Data entry and statistical analysis was carried out using SPSS (version 18; SPSS Inc., Chicago, Illinois, USA). The data collected using the above-mentioned measures were analyzed using frequencies and percentages. The χ2 -test was performed for quantitative data, which were presented as numbers and percentages.
Women with unmet needs were those who did not desire their current pregnancy, did not want another pregnancy, or wanted to postpone pregnancy for a certain period of time and were not using any FP methods.
The percentage of unmet needs was calculated as following:
The response variable has two categories: unintended pregnancy (coded 1) and intended pregnancy (coded 0). Odds ratio (OR) was calculated to compare the odds of exposure to different risk factors among those with unintended pregnancy with the odds of exposure among those without. Logistic regression was performed to significantly predict outcome risk factors to explore the predictors of unintended pregnancies. Factors found to be significantly associated (P < 0.05) with the main outcome of interest (unintended pregnancy) on univariate analysis were included in a multivariate model. P value was considered statistically significant when it was less than 0.05 and was considered statistically highly significant if less than 0.01.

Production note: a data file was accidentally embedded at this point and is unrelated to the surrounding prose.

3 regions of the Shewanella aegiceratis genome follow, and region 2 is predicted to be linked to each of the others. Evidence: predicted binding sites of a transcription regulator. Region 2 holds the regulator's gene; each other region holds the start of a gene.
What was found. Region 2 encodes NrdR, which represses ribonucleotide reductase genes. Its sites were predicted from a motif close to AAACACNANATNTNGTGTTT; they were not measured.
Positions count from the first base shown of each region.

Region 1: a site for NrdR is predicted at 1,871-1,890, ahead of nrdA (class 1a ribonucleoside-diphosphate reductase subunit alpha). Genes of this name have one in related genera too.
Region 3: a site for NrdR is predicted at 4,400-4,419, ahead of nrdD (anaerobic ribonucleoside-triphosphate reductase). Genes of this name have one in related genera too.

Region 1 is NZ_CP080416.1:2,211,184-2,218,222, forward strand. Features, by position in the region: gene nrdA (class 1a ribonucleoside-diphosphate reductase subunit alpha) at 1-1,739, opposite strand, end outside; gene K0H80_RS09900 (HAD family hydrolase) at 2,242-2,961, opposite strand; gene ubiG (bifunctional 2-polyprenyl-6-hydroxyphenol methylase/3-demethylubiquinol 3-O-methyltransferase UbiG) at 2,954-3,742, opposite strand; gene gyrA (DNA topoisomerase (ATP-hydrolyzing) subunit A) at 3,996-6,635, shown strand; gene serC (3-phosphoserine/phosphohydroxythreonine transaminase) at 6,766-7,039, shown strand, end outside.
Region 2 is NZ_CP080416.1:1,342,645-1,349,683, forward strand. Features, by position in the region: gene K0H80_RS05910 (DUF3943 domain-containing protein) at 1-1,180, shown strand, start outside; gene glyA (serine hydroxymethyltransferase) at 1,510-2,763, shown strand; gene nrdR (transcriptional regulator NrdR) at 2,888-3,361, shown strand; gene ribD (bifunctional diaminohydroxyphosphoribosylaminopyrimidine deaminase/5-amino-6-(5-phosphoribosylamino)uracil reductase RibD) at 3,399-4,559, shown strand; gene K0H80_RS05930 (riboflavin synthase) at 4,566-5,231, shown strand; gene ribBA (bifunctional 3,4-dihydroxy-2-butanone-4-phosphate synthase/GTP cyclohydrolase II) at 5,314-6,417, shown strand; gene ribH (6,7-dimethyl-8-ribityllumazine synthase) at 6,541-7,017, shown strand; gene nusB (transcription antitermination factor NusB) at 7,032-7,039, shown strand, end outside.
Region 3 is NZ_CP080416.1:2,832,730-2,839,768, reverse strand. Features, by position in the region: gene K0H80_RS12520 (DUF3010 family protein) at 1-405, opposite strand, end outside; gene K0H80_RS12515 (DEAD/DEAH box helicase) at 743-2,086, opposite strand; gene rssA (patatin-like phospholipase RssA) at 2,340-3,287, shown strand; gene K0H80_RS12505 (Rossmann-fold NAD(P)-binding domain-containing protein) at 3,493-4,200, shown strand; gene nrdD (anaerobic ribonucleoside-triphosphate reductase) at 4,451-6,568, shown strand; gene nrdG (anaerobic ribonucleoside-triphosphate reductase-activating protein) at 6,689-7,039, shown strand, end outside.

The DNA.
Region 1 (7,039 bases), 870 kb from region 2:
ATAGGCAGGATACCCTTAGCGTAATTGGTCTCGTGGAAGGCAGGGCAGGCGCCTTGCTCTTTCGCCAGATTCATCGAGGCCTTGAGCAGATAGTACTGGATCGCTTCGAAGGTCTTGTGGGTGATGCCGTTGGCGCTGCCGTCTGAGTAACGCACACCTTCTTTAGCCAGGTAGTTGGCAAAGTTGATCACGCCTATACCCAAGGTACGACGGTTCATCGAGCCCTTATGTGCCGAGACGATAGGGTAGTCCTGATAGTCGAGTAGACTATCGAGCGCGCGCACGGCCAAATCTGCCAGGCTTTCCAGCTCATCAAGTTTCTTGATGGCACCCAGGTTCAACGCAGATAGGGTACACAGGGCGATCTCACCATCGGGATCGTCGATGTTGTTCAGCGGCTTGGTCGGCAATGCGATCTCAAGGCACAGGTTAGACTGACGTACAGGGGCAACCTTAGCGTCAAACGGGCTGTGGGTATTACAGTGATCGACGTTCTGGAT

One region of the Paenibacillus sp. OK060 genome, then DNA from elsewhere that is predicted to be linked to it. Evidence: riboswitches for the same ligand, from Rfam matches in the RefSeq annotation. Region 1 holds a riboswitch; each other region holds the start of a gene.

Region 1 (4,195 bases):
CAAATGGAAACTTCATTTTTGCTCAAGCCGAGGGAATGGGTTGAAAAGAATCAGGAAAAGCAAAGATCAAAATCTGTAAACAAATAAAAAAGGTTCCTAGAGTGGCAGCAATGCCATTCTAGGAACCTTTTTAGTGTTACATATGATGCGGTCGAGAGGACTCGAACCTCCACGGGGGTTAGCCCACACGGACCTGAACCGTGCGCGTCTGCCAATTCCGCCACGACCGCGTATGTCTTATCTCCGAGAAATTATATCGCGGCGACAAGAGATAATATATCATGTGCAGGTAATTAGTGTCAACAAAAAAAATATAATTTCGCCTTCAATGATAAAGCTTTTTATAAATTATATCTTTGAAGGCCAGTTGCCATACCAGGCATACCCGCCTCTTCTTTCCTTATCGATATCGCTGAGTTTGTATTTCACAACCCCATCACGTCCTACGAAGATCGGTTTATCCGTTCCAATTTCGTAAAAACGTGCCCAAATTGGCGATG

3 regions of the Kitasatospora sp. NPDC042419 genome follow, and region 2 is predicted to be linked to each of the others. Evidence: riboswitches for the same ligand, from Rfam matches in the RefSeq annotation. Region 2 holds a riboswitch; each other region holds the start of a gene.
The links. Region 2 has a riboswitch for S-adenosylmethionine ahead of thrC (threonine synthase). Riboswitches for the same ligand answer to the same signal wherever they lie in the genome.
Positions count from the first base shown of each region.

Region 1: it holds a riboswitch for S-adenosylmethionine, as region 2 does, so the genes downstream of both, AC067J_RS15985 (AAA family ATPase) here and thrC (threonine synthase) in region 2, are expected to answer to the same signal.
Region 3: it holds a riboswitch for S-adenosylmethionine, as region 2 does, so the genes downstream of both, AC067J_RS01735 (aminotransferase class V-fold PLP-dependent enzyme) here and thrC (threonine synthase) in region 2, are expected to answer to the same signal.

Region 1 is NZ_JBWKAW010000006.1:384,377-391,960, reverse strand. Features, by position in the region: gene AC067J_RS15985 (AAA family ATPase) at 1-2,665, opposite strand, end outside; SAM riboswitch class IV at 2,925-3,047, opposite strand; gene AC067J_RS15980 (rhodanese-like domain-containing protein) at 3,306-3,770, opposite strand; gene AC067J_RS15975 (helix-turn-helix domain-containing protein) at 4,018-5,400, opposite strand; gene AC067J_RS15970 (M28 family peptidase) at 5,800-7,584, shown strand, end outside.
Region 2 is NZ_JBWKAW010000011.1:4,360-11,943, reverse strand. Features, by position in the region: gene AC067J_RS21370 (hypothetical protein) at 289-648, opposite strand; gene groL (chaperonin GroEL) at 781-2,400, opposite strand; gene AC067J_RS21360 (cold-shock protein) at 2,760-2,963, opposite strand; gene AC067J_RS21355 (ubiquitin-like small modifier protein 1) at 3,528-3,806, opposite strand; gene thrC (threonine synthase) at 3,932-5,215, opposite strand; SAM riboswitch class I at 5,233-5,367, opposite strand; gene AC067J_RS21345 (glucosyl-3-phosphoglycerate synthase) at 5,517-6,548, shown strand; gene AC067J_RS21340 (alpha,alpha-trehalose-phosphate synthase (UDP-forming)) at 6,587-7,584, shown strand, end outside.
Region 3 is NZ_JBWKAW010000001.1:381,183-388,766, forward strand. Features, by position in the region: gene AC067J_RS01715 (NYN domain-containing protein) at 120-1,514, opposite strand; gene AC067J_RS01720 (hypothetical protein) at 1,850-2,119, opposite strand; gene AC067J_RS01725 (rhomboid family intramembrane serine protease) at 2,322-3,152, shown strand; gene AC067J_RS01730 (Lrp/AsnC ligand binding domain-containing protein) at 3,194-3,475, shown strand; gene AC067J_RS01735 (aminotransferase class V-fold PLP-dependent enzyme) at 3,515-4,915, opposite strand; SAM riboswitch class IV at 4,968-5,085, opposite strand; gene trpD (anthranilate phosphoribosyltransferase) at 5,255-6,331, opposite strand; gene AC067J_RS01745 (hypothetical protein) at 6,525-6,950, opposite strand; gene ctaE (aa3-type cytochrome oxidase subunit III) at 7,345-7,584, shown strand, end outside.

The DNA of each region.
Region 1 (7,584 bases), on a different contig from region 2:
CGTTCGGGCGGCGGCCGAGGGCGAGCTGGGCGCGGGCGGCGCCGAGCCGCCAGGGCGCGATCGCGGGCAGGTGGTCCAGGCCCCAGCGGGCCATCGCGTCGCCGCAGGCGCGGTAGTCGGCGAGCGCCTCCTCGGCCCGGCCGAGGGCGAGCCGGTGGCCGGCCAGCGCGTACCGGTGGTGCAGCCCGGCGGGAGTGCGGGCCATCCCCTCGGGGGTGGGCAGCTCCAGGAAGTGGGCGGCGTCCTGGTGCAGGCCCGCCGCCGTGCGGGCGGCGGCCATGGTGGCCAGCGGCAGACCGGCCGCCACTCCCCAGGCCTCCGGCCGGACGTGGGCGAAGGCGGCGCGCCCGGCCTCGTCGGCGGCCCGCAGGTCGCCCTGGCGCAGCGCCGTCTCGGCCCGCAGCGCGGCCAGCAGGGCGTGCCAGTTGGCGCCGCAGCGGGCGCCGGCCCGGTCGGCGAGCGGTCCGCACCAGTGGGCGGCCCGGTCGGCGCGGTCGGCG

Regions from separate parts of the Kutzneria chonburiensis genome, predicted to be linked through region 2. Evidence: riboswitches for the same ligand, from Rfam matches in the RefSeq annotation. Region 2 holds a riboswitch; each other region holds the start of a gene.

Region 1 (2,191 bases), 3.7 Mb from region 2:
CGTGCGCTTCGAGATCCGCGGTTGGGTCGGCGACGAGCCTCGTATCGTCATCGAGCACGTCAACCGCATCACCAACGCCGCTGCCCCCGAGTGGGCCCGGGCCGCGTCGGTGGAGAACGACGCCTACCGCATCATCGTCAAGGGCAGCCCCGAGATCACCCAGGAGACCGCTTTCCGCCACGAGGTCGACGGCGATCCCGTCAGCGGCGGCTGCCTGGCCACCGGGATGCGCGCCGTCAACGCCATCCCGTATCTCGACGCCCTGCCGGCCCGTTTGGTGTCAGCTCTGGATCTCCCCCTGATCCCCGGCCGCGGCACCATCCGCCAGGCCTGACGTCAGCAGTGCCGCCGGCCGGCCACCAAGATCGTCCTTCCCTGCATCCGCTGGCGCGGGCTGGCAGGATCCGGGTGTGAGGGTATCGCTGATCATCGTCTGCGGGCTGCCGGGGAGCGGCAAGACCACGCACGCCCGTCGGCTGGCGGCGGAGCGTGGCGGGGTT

Ethical clearance was obtained from the ethical committee in the National Research Center before the start of the study. Written informed consent was obtained from the study participants before enrollment.
| Results|| |
[Table 1] presents the fertility history, behavior, and FP indicators among the surveyed women. It shows that the percentage of women whose age at first birth was less than 20 years was significantly higher in Benisuef compared with El Fayoum governorate (P < 0.05). Also, the percentage of women whose age at the most recent birth was less than 20 years was higher in Benisuef than in El Fayoum governorate, but with no significant difference between the two governorates (P > 0.05). Out of the surveyed women, only 15 women were older than 40 years at their most recent births. Twenty-one percent of the surveyed women in both governorates had undergone more than one abortion. Around three-quarters of the surveyed women in both governorates intended to use FP methods in the near future and the difference between the two governorates was highly significant (P < 0.001). The total unmet need for FP was 15.9%; 74% of them were in Benisuef governorate and the difference between the two governorates was highly significant (P < 0.001).